Compromising on Deal Breakers
It's important to know what you want out of a partner and a relationship before making yourself available. We're not recommending some super-detailed, make-or-break list about looks and style and animal preferences. Think about your core beliefs and what's really important to you. Intelligence? Honesty? Kindness? Figure out what you consider deal breakers, and don't be willing to compromise. "You can compromise with somebody who's a little distant or a little clingy," Tatkin says, "but what if you have somebody who doesn't believe in monogamy and you do? Or you have someone who doesn't believe in telling you everything and telling you the truth all the time—is that something you want to skimp on?" Know yourself before you get to know someone else.
Not Properly Vetting Your Person
New relationships are full of excitement, thanks in large part to a cocktail of testosterone, dopamine and oxytocin. "When you first meet, nature puts you on this cocktail of drugs that overrides mostly everything else ... [and] can really change the way somebody sees things," Tatkin says. "We're meant to pick not only based on our own recognition and familiarity but also our friends' and family's familiarity and recognition as well." Bring your new person around trusted family and friends for a proper vetting. Remember: It's not just your partner they're testing—it's the two of you as a couple. Do you look happy together? Does your person treat you well? If your friends and family give the thumbs-up, then proceed on your merry way. If they're less than enthused, you may need to take a step back and evaluate your relationship.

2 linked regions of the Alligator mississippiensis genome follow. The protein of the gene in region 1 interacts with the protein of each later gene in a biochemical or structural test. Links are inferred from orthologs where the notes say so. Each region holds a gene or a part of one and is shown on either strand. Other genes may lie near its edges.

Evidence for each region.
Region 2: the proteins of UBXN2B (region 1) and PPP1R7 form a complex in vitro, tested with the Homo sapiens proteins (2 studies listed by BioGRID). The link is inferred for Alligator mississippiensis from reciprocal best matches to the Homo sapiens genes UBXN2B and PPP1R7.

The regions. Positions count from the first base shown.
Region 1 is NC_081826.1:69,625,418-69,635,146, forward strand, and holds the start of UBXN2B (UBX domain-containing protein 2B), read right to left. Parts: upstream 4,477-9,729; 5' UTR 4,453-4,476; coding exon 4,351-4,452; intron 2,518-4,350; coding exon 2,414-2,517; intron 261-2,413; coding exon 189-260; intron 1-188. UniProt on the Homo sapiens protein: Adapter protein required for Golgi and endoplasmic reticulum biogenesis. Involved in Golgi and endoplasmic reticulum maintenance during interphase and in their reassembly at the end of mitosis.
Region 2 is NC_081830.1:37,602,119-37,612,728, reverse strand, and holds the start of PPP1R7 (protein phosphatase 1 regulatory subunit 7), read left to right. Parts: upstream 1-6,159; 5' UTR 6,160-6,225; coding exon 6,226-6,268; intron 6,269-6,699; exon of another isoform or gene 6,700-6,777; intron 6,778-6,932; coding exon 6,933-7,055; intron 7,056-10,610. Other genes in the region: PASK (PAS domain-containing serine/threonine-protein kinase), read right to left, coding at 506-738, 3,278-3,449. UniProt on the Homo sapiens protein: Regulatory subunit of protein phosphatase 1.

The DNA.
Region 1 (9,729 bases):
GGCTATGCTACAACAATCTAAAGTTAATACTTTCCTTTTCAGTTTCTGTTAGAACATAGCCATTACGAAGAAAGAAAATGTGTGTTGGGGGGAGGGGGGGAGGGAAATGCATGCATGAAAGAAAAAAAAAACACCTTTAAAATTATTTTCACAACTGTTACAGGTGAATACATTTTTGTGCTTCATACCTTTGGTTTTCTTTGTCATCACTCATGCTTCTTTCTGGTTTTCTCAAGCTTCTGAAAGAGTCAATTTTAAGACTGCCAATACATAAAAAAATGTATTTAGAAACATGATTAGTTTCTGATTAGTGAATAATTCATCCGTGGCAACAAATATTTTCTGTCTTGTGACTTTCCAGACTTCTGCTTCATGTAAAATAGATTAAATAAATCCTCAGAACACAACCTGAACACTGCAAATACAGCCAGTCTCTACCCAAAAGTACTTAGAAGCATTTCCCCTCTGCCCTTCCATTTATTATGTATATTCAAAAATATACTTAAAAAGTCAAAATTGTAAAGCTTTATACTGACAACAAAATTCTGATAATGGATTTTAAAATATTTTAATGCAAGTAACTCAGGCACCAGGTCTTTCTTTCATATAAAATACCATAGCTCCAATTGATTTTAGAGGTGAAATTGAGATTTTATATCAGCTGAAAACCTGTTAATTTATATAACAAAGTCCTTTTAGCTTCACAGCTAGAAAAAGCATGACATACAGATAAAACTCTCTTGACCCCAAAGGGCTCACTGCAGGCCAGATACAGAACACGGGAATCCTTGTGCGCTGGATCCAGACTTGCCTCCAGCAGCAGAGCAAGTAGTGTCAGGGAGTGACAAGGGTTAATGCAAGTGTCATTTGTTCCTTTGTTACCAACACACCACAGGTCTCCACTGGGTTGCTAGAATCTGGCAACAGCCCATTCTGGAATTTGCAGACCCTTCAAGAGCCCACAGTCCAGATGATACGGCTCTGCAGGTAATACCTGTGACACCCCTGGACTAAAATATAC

Thinking It's All or Nothing